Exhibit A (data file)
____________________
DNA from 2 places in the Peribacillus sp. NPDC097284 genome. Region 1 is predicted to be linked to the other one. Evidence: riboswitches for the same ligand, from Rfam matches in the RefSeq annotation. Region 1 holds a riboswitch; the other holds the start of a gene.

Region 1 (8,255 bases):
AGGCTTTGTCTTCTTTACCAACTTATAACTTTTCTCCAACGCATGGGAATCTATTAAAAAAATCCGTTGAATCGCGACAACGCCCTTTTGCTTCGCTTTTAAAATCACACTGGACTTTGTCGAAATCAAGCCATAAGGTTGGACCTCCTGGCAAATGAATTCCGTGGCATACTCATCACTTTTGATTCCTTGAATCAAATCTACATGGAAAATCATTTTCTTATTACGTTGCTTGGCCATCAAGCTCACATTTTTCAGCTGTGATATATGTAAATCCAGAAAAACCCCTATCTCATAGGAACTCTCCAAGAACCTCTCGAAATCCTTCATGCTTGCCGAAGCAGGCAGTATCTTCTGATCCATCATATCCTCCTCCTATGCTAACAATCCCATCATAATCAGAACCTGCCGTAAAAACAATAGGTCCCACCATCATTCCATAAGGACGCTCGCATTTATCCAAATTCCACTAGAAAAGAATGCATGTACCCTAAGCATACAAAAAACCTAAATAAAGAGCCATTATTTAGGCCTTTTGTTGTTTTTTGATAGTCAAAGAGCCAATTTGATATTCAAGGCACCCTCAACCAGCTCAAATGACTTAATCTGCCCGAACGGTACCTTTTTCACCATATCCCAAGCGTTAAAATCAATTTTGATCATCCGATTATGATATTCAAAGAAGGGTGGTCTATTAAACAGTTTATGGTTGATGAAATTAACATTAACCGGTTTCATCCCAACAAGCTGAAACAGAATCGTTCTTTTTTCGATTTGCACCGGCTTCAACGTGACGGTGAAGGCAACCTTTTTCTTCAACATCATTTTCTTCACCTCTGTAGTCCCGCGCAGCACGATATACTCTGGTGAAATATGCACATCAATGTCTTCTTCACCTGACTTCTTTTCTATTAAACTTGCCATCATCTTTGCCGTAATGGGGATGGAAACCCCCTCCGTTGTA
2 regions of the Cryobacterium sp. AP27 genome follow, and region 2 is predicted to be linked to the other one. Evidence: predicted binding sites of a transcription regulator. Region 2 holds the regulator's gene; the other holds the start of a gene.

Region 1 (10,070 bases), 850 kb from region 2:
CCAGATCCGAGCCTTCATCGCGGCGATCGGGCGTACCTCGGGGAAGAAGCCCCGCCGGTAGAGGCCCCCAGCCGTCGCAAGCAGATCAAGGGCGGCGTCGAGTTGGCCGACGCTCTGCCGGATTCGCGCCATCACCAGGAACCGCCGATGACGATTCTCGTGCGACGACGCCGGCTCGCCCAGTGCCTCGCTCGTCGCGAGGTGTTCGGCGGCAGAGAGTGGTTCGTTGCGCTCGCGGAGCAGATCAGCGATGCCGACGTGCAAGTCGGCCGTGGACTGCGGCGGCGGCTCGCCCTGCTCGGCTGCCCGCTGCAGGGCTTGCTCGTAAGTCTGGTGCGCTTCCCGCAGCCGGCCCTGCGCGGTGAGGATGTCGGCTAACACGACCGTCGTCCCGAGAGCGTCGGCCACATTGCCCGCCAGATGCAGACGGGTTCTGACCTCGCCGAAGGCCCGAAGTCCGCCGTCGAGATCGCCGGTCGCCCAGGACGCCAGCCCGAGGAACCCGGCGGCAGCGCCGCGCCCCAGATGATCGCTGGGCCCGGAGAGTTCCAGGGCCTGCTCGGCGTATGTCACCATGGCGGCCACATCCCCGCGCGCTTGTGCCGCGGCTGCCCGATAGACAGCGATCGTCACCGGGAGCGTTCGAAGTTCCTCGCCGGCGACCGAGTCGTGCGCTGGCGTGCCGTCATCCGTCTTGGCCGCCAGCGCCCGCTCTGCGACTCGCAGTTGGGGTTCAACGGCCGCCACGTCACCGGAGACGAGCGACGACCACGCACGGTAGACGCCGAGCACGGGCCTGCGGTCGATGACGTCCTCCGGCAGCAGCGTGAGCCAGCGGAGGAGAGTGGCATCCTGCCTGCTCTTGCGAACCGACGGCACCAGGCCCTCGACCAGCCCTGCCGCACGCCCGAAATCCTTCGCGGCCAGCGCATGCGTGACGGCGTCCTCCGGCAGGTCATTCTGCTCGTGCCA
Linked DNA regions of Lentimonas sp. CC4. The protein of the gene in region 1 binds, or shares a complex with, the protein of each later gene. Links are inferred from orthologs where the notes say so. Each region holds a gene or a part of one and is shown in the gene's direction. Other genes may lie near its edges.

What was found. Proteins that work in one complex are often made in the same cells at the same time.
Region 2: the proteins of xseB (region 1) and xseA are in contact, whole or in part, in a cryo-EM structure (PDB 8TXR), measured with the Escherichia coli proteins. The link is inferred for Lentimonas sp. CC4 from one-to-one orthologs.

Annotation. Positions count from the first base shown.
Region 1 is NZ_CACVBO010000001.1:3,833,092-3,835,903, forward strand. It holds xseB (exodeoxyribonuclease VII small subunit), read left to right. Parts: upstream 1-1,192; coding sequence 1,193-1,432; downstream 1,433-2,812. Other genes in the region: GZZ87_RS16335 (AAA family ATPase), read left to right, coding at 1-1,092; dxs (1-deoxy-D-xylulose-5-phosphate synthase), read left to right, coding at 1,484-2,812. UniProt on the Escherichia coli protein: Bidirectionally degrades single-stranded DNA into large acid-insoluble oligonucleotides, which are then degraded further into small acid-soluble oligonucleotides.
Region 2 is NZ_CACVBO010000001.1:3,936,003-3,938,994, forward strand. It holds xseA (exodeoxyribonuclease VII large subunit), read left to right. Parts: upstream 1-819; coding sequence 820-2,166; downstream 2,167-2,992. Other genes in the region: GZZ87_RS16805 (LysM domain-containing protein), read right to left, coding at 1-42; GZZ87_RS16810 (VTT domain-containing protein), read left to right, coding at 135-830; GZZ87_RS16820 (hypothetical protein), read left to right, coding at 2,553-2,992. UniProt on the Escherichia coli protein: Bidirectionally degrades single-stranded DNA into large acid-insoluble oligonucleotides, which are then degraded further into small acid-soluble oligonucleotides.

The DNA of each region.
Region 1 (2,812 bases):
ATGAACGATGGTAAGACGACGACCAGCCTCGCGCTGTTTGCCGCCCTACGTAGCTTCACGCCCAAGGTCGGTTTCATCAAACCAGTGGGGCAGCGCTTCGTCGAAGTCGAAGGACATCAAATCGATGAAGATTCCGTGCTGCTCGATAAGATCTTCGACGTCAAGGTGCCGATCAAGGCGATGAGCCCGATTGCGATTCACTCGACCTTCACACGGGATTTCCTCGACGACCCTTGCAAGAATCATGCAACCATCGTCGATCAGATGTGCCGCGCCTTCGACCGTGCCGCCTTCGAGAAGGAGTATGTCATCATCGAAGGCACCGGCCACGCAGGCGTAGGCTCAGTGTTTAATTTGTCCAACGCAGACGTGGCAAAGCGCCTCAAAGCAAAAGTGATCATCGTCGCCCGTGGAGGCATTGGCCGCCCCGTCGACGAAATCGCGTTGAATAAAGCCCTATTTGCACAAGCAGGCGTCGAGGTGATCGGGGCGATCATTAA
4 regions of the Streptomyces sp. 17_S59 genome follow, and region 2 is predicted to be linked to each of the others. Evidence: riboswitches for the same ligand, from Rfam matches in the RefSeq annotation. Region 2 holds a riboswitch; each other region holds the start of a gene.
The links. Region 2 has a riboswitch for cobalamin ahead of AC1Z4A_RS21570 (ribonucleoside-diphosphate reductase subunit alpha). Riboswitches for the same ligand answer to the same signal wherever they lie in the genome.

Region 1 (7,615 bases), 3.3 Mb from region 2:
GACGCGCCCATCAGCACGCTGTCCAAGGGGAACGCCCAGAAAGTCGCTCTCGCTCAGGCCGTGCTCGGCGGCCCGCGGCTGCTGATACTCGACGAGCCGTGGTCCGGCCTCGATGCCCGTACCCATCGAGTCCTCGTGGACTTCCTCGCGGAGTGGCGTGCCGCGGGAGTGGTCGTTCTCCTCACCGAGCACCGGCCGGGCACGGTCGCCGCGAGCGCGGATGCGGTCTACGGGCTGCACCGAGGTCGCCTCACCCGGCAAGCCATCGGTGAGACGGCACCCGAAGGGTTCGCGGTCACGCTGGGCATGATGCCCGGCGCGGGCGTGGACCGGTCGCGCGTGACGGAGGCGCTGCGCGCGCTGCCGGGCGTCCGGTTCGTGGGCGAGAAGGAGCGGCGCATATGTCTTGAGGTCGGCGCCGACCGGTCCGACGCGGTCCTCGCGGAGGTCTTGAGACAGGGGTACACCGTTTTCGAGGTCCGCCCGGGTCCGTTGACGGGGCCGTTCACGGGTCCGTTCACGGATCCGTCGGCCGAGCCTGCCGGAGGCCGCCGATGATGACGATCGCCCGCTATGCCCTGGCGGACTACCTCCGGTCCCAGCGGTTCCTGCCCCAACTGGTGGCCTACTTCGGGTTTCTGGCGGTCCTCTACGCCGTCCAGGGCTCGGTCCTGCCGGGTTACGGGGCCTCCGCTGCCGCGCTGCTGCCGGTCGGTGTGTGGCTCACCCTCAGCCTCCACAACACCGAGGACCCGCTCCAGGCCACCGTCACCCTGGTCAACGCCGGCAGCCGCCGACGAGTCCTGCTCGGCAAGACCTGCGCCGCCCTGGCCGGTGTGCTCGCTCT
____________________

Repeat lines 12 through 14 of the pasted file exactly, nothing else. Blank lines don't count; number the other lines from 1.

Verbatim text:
Region 2 is NZ_CACVBO010000001.1:3,936,003-3,938,994, forward strand. It holds xseA (exodeoxyribonuclease VII large subunit), read left to right. Parts: upstream 1-819; coding sequence 820-2,166; downstream 2,167-2,992. Other genes in the region: GZZ87_RS16805 (LysM domain-containing protein), read right to left, coding at 1-42; GZZ87_RS16810 (VTT domain-containing protein), read left to right, coding at 135-830; GZZ87_RS16820 (hypothetical protein), read left to right, coding at 2,553-2,992. UniProt on the Escherichia coli protein: Bidirectionally degrades single-stranded DNA into large acid-insoluble oligonucleotides, which are then degraded further into small acid-soluble oligonucleotides.

The DNA of each region.
Region 1 (2,812 bases):